When it comes to ending relationships these days, there seems to be only one way to do it. And that’s to not do it at all, and just disappear into the ether – or, to give it its technical term, to “ghost” someone.
Ghosting is everywhere; a study earlier this year found that 80% of millennials have been ghosted at least once. The other 20% have presumably only managed this feat because they’ve been the ones to run off first.
I am very firmly in the 80%. Back in my dating days, people ghosted me so many times that I once made a boyfriend promise that he wouldn’t do it too. So he dumped me by text message instead, which, while being a welcome change, wasn't much better.
But, among all these disappearing acts, what I never expected was that my best friend would vanish. So, when after almost a decade of friendship, she just stopped replying, it hurt more than any breakup ever did.
I first met Rachel* during fresher’s week when we moved into the same corridor in uni halls. We bonded over a love of George Foreman grills, and a hatred of Virginia Woolf. We went to the pub so often that the bar staff saved us a table every night. I’d crawl into her bed hungover after a night out, and when we graduated and moved to opposite ends of the country, we’d speak on the phone for two or three hours at a time.
And then, around three years ago, a decade after first meeting, she just stopped replying. There was no big fight, no real warning, no anything – she just went. Texts, phone calls, emails – nothing got a response. She’d drifted from the rest of our uni friends after she moved up north, but I got in touch with her new friends there to check she was OK. They told me she was fine, just busy. And then I heard nothing at all for almost a year.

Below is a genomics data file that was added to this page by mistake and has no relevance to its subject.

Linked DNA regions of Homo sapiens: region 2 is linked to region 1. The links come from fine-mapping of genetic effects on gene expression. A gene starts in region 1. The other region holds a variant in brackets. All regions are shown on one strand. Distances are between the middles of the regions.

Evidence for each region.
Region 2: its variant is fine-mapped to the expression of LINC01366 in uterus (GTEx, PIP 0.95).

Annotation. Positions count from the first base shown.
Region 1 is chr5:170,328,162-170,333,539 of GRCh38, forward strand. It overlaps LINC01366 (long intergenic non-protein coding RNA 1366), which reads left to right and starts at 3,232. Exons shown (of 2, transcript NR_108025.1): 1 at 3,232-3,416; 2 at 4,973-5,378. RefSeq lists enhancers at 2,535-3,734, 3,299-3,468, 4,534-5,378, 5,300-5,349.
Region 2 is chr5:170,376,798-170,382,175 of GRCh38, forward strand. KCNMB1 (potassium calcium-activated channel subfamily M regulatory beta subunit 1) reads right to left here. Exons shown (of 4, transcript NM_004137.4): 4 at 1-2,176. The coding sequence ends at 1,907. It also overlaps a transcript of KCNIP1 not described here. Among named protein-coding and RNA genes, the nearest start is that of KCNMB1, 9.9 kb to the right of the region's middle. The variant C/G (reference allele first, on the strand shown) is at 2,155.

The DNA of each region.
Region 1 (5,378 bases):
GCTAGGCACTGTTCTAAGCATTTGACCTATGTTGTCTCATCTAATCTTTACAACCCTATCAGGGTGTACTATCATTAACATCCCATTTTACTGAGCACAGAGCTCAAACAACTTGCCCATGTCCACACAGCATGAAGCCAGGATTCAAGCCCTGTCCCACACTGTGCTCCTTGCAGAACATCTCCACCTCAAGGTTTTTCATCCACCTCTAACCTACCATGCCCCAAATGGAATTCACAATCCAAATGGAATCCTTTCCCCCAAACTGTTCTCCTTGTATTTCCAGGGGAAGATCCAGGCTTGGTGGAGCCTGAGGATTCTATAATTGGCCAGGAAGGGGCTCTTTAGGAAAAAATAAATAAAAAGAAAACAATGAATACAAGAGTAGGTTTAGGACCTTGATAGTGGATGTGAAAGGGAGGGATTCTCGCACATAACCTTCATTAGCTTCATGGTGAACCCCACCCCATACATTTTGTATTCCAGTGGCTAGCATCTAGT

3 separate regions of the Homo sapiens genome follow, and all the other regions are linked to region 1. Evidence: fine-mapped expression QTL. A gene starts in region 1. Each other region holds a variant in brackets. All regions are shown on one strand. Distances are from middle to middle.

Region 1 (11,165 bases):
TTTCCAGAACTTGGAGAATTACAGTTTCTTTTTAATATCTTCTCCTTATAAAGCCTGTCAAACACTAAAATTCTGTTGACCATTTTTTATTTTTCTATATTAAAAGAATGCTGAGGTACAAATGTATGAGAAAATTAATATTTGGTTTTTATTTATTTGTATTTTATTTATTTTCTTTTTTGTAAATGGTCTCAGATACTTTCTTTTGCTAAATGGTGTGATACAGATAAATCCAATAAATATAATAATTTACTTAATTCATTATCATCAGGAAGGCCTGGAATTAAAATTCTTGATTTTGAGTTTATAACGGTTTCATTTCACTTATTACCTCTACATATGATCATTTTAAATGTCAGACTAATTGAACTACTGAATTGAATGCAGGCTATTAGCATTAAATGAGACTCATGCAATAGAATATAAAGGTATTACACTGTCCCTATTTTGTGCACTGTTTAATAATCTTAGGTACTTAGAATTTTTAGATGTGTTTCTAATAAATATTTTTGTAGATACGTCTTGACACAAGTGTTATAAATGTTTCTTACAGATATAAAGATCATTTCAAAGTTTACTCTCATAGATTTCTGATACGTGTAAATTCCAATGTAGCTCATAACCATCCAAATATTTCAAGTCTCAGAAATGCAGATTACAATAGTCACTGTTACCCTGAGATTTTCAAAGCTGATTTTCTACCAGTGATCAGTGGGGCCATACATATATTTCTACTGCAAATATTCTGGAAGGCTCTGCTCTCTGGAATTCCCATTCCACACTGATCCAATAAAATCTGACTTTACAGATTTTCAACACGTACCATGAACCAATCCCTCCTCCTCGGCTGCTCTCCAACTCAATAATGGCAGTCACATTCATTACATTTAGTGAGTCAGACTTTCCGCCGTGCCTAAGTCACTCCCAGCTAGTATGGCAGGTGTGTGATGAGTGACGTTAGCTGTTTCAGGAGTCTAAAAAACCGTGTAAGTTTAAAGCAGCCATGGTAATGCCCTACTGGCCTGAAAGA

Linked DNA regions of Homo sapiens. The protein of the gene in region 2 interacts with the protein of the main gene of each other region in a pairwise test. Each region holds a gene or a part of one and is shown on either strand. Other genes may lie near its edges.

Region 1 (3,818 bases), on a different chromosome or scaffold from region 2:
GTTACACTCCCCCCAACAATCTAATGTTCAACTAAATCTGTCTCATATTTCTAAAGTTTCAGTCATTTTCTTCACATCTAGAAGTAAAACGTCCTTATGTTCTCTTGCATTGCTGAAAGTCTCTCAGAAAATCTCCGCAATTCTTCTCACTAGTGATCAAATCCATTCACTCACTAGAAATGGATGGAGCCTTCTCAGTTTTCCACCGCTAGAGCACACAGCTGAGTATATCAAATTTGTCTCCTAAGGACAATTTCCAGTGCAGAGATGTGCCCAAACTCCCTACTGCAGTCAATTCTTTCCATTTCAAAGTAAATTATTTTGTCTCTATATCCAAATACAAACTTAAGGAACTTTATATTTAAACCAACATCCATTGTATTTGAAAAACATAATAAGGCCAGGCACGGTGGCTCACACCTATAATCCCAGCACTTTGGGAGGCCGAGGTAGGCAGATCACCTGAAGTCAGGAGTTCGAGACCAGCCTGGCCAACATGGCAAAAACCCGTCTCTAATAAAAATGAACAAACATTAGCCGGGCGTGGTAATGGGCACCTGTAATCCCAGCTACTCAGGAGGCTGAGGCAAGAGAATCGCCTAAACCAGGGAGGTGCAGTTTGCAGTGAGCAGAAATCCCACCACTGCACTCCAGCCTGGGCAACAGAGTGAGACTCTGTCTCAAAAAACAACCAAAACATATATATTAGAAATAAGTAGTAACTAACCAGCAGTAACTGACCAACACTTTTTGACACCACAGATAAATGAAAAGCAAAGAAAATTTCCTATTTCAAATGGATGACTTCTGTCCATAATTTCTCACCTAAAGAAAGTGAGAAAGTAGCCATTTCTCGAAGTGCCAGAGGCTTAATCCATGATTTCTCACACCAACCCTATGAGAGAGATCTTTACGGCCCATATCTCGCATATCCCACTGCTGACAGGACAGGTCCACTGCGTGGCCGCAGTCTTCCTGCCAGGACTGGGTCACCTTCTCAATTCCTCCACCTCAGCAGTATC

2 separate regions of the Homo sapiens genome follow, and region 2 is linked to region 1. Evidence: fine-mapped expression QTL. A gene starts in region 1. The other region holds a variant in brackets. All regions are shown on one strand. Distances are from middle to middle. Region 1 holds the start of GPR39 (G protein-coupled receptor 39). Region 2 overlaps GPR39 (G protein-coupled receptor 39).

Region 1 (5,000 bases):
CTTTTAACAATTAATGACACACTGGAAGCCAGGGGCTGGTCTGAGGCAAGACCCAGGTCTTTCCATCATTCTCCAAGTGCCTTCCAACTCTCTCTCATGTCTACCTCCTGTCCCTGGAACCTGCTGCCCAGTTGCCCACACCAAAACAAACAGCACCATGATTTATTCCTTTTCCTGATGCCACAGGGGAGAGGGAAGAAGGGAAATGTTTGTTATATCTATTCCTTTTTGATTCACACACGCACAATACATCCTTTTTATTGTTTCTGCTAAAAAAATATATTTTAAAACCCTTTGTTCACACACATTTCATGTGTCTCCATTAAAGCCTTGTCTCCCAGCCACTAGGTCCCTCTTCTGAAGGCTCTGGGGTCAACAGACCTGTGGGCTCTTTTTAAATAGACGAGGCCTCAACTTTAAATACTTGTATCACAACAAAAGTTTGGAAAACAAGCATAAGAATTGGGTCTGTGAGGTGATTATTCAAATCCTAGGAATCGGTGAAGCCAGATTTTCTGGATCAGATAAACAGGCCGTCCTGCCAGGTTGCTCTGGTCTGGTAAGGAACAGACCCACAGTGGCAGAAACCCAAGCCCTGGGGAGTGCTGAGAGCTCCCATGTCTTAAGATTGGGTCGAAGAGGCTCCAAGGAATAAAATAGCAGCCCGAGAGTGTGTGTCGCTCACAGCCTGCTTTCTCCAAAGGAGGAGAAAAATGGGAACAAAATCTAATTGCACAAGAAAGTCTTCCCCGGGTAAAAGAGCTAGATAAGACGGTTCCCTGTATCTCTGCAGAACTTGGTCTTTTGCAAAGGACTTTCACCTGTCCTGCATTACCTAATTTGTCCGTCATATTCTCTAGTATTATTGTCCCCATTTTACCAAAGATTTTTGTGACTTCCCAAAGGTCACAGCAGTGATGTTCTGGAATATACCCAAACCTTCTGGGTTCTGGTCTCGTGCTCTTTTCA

I had absolutely no idea what to do with myself. Rachel was the one who’d seen me through the countless disappearing dates, and now she was the one who’d disappeared. I wanted to sit around in my pyjamas and wail down the phone to someone, but I had no idea who that someone should be. I was hurt, and totally stumped.
Society just doesn’t afford a friend breakup the same emotional clout that it does a romantic one.
Because it turns out that when you break up with a friend, you go through all the same stages as you do with a boyfriend – the disbelief, the wondering what you did wrong, the endless guilt and feeling that you’ve somehow wronged them in a terrible way. You wonder if you’ll manage to keep hold of your other friends, and worry that if you turn to them for comfort they’ll feel like you’re asking them to choose sides and will wander off too.
Society just doesn’t afford a friend breakup the same emotional clout that it does a romantic one. So, somehow, you just have to find a way to move on. Which isn’t always easy.
Kate’s* best friend disappeared on her nearly ten years ago, and she hasn’t heard from her since. “I don’t think I’m fully over it, even now,” Kate says. “I suddenly realised that it was always me getting in contact with her, so I decided to see how long it took her to contact me. A whole year went by, and I didn’t hear a thing. I was very ill at the time, so sent her an email to explain – but I never got a reply to that, or any other messages.
“I felt really angry at first, like I’d been abandoned by someone I thought I could rely on. Over time that anger has mostly gone, but it’s still sad and confusing.”
Unlike Kate, I did eventually hear from my vanishing friend. She sent me a card when I got engaged apologising for disappearing, but I was too hurt to go back to how we’d been. We now have the same relationship I have with my exes: the odd like on Facebook, and that’s it.
It’s inevitable that over the years, some friendships are going to come to an end. The person you loved when you were 18 and hugging a bottle of Glen’s vodka may not be the same person you want in your life when you’re nearly 30. But being ghosted by a friend is a particularly brutal experience.
I was lucky; in what was a complete reversal of my early twenties, I had a supportive boyfriend who I could turn to about my ghosting friend. And he understood that we should take friend breakups more seriously. They may not have a whole industry of bad TV and movies that you can watch and empathise with while demolishing a block of cheddar, but that doesn’t mean they’re not tough.
We all know to be kind to the person whose boyfriend has ghosted them. It’s about time we started doing it for people whose friends have wandered off, as well.
*Some names have been changed